But what is so special about Gattuso that makes us feel proud to have him as a Rossoneri? Surely, it can’t be technique, as there has been players who will make him look like a dwarf with their technical nuances. And it can’t be the goals he scored. I mean, he scored only 10 goals since 1999! No, it is the heart, the passion, the fervor with which he goes on doing his business that endears him so much to us. It is his courage to look the enemy in the eye, stand face to face, take a slap, fall down, get up and hit him twice as hard that we love to watch. Never one to hide his emotions, Gattuso wears his heart on his sleeves – be it for Milan or for Italy.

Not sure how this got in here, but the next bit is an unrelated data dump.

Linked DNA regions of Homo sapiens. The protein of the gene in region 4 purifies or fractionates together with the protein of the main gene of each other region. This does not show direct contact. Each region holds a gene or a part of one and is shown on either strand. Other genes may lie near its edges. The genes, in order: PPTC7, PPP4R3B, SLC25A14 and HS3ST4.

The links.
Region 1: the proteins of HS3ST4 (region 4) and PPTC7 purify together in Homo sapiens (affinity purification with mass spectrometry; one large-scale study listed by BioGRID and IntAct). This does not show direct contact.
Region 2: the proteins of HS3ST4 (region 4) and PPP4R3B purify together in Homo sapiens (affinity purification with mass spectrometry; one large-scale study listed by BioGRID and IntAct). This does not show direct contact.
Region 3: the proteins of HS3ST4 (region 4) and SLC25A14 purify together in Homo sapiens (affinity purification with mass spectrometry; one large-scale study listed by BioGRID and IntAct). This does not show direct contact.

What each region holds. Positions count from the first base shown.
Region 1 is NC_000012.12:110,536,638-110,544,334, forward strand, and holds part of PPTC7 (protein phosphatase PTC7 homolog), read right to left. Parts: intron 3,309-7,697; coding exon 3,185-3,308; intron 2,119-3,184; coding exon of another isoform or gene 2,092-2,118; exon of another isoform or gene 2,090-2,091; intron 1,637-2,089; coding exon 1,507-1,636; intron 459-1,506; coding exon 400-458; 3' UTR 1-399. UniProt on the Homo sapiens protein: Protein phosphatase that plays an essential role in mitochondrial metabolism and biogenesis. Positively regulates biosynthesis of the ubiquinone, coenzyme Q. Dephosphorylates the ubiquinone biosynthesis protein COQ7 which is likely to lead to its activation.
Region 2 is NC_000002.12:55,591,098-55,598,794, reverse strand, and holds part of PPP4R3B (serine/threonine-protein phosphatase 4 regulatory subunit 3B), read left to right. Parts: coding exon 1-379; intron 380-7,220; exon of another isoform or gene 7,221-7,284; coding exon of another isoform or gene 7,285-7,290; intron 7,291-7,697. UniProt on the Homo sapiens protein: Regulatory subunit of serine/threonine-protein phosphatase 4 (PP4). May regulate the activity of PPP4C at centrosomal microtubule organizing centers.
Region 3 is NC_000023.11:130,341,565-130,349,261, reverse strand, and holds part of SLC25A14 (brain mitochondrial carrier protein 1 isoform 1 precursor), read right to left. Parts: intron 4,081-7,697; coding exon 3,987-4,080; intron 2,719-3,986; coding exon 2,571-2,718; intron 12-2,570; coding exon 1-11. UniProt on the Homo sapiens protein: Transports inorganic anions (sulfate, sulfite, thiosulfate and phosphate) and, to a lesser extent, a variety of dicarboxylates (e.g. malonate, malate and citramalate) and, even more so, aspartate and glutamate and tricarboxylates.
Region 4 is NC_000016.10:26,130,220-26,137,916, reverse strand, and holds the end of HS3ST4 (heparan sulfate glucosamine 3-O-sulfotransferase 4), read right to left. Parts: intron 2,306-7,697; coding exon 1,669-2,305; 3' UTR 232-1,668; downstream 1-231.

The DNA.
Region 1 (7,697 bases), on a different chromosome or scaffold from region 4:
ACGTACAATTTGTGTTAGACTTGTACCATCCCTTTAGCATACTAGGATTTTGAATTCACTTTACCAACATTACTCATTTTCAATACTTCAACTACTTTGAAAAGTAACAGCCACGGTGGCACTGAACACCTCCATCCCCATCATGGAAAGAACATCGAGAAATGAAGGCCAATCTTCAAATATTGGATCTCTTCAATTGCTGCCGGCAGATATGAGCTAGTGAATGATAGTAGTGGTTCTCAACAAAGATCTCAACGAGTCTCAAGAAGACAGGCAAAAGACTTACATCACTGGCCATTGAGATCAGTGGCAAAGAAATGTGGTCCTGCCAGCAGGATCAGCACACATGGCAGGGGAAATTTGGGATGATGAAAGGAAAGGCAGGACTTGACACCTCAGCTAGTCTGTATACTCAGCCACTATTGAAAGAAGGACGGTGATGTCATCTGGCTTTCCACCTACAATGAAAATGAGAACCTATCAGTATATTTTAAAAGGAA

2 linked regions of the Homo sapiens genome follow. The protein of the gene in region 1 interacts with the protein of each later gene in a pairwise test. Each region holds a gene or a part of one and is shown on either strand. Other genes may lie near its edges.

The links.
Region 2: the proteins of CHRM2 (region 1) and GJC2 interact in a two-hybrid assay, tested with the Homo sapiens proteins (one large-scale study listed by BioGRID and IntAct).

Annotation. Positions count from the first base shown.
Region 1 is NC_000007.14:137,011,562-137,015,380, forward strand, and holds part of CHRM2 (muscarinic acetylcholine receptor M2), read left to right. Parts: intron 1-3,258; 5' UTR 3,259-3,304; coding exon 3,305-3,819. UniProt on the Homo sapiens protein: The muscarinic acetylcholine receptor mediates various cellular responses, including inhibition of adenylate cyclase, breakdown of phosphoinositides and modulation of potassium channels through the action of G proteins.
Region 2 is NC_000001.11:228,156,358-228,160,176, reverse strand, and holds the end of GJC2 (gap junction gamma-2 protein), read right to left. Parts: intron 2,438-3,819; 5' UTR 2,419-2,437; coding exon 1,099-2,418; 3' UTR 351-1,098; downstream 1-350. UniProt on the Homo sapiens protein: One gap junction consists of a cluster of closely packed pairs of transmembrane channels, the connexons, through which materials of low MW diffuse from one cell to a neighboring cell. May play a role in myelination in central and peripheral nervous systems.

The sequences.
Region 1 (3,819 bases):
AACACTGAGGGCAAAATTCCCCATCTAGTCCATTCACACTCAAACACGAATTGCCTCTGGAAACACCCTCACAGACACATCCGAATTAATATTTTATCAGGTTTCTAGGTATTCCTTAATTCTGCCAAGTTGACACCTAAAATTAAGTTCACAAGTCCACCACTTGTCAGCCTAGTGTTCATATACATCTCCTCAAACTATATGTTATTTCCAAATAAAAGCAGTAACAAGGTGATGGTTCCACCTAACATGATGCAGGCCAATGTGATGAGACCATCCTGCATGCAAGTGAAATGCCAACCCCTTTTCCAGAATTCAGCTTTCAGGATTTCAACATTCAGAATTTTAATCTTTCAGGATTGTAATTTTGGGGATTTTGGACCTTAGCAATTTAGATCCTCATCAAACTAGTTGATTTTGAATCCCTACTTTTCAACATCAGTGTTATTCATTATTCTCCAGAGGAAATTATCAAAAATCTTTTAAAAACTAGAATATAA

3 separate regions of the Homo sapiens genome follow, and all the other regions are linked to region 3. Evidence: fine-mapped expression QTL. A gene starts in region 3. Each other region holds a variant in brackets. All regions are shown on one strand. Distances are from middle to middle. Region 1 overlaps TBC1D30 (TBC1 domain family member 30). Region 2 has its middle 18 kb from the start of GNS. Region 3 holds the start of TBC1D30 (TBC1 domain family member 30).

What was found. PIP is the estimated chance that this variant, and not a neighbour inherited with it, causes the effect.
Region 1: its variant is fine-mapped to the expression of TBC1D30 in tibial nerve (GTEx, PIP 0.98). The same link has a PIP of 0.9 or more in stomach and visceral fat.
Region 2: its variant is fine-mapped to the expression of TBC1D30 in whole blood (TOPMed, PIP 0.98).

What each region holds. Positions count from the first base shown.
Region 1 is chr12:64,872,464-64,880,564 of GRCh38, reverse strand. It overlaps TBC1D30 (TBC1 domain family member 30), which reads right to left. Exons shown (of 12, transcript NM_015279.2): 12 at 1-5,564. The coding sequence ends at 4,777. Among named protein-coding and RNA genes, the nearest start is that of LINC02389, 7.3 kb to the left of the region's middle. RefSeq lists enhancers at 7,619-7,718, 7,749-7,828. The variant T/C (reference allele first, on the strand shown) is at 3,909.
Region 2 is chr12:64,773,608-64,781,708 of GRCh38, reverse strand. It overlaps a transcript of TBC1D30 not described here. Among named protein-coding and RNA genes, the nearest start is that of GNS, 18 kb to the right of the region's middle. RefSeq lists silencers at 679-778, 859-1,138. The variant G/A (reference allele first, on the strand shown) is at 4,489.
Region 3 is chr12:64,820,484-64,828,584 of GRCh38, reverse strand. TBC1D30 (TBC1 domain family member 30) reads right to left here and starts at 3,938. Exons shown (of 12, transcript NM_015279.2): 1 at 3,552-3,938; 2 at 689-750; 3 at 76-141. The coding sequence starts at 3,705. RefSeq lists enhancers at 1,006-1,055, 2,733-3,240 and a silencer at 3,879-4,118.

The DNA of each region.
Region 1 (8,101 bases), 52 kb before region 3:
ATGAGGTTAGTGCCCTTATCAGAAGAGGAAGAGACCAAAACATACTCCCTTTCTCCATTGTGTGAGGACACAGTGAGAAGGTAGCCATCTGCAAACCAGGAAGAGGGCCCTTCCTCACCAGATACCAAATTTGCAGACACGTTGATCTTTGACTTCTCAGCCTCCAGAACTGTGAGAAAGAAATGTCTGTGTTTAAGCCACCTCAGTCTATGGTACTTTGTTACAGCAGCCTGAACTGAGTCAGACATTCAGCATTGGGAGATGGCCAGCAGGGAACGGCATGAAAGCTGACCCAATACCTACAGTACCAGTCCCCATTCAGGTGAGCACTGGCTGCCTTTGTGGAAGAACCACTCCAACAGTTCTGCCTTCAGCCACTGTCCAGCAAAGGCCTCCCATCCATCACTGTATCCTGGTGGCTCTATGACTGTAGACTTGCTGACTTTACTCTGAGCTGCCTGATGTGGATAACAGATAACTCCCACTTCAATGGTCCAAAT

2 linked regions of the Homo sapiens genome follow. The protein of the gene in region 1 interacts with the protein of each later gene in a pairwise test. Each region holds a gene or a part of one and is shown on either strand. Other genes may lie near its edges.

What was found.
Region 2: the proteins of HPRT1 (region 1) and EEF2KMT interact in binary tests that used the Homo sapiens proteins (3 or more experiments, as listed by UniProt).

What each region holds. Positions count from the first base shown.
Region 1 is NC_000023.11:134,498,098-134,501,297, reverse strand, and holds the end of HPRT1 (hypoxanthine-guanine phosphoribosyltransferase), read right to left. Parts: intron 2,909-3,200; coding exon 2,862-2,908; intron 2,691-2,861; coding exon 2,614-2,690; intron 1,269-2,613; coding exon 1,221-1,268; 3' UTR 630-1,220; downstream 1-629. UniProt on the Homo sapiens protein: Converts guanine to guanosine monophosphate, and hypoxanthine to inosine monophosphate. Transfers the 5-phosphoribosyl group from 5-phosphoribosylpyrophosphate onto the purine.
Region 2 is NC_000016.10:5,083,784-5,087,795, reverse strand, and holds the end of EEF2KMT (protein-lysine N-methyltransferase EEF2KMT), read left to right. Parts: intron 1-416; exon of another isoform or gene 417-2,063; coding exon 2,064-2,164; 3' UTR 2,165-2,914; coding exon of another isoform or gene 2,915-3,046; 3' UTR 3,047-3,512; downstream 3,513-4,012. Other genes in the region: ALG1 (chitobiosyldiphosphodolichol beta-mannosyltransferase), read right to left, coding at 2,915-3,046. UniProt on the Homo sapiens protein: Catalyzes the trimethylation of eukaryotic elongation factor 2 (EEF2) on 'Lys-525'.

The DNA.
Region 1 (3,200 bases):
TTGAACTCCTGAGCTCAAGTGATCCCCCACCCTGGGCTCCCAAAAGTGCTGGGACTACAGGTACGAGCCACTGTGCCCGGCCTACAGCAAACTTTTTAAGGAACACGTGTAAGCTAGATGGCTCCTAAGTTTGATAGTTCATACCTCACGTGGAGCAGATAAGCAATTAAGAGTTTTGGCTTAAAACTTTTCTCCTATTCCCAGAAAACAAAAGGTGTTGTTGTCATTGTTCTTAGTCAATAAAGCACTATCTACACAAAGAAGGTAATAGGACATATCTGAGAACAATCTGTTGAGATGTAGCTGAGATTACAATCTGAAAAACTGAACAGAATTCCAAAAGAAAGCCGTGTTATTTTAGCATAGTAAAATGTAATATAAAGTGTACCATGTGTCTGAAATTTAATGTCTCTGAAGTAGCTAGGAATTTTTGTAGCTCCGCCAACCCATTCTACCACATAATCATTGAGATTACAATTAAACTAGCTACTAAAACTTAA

A player like Gattuso comes once in a generation. And when he does, all we can do is sit back and watch him destroy opponents one after another. The zeal which he shows on and off the field rubs off on all his team mates and often the crowd. Now almost at the twilight of his career, young players at Milan can look up at the great man and learn a thing or two about giving 110% every time they put on the red and black stripes of the great club. He has been a superb player for the Rossoneri and undoubtedly, one of the legends of the game.